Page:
Law that ends what many consider to be second class citizenship receives royal ascent
Bill C-6, an Act to amend the Citizenship Act, has received Royal Assent.
These changes to the existing act streamline the path to obtaining citizenship, enhance program integrity and repeal certain provisions of the law that in many ways effectively created two different classes of Canadian citizen – a primary example being revoking Canadian citizenship from dual citizens convicted of crimes against the national interest. These include things like terrorism, treason, or espionage. This is a big change from the original version of the law that was introduced by the previous Conservative government. Dual citizens living in Canada who are convicted of these crimes will face the Canadian justice system, like any other national, now. Other changes include applicants no longer being required to intend to continue to live in Canada once granted citizenship, providing more flexibility to those who need to live outside of Canada for work or personal reasons.
There are other changes coming down the pipe that will take effect this fall. These include added flexibility to both younger and older eligible immigrants to obtain citizenship, reducing the time permanent residents must be physically present in Canada to three out of five years – instead of four out of six years, before applying for citizenship, and amending the age range for people to meet the language and knowledge requirements for citizenship from 14-64 years to 18-54 years.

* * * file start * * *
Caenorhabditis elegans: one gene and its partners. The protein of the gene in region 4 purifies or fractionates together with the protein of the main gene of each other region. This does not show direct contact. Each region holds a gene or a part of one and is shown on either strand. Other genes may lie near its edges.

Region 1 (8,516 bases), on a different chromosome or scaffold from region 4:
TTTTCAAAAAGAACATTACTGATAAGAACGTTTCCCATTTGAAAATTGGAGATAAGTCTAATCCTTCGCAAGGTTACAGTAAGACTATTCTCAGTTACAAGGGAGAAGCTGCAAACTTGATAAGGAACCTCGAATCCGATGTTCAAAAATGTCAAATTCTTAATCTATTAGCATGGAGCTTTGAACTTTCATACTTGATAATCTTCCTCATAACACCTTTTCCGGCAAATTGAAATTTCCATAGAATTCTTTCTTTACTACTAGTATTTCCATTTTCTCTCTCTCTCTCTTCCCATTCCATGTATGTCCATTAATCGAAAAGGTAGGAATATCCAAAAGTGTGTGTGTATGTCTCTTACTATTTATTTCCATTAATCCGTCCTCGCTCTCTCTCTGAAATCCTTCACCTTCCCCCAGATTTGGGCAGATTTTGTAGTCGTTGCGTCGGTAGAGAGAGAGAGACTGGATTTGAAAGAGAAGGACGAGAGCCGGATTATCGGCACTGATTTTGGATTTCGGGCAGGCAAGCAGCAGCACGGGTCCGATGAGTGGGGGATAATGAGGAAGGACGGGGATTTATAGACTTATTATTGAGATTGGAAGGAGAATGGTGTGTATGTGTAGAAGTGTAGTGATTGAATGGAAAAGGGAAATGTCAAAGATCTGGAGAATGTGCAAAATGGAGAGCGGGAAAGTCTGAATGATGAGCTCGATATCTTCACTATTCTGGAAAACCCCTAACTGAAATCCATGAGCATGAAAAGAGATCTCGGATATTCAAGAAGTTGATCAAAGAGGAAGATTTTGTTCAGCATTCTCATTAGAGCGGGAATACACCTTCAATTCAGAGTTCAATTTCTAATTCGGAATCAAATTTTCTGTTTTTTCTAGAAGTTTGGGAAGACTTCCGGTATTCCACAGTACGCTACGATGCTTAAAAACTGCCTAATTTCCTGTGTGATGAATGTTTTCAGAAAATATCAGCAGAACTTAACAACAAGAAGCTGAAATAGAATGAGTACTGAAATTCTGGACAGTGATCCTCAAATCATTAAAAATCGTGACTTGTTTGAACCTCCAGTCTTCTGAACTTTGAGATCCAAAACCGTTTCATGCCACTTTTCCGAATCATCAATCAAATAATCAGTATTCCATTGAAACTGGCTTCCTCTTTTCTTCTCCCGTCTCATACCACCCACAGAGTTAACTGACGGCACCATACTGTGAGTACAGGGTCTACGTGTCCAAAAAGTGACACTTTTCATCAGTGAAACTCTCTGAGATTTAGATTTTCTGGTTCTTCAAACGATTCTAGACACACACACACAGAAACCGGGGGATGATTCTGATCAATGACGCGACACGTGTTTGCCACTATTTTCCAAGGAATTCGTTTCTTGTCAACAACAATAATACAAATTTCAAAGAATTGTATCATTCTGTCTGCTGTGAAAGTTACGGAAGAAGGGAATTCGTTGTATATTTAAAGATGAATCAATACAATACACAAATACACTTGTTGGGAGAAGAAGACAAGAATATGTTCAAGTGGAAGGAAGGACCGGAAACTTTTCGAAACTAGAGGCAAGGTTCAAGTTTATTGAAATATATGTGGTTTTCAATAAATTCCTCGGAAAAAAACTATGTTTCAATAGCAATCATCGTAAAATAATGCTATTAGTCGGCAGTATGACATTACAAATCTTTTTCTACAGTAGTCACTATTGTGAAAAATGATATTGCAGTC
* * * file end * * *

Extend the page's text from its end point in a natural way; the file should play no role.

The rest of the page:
“It’s good that the bill is through. It delivered the Liberal government’s campaign commitment to facilitate citizenship – that a Canadian is a Canadian is a Canadian. It has shifted the overall balance somewhat to facilitate citizenship.” -Andrew Griffith, former director general of the Immigration Department.
While citizenship officers maintain their powers to strip citizenship from new Canadians in cases of fraud and misrepresentation (we’ve touched on this in past posts), and individuals convicted of crimes will be barred from being granted citizenship, the Federal Court, instead of the immigration minister, will be the decision-maker in all revocation cases.
There are issues with citizenship that the government did not touch in these changes, namely the high cost of obtaining it. Many consider the cost of $630 for adults and $100 for minors — discouraging and prohibitive for eligible applicants – especially refugees. As per the CBC, in the first nine months of 2016, there were 56,446 applications filed for citizenship, a decrease of nearly 50 per cent from the same period a year earlier, when 111,993 applications were submitted.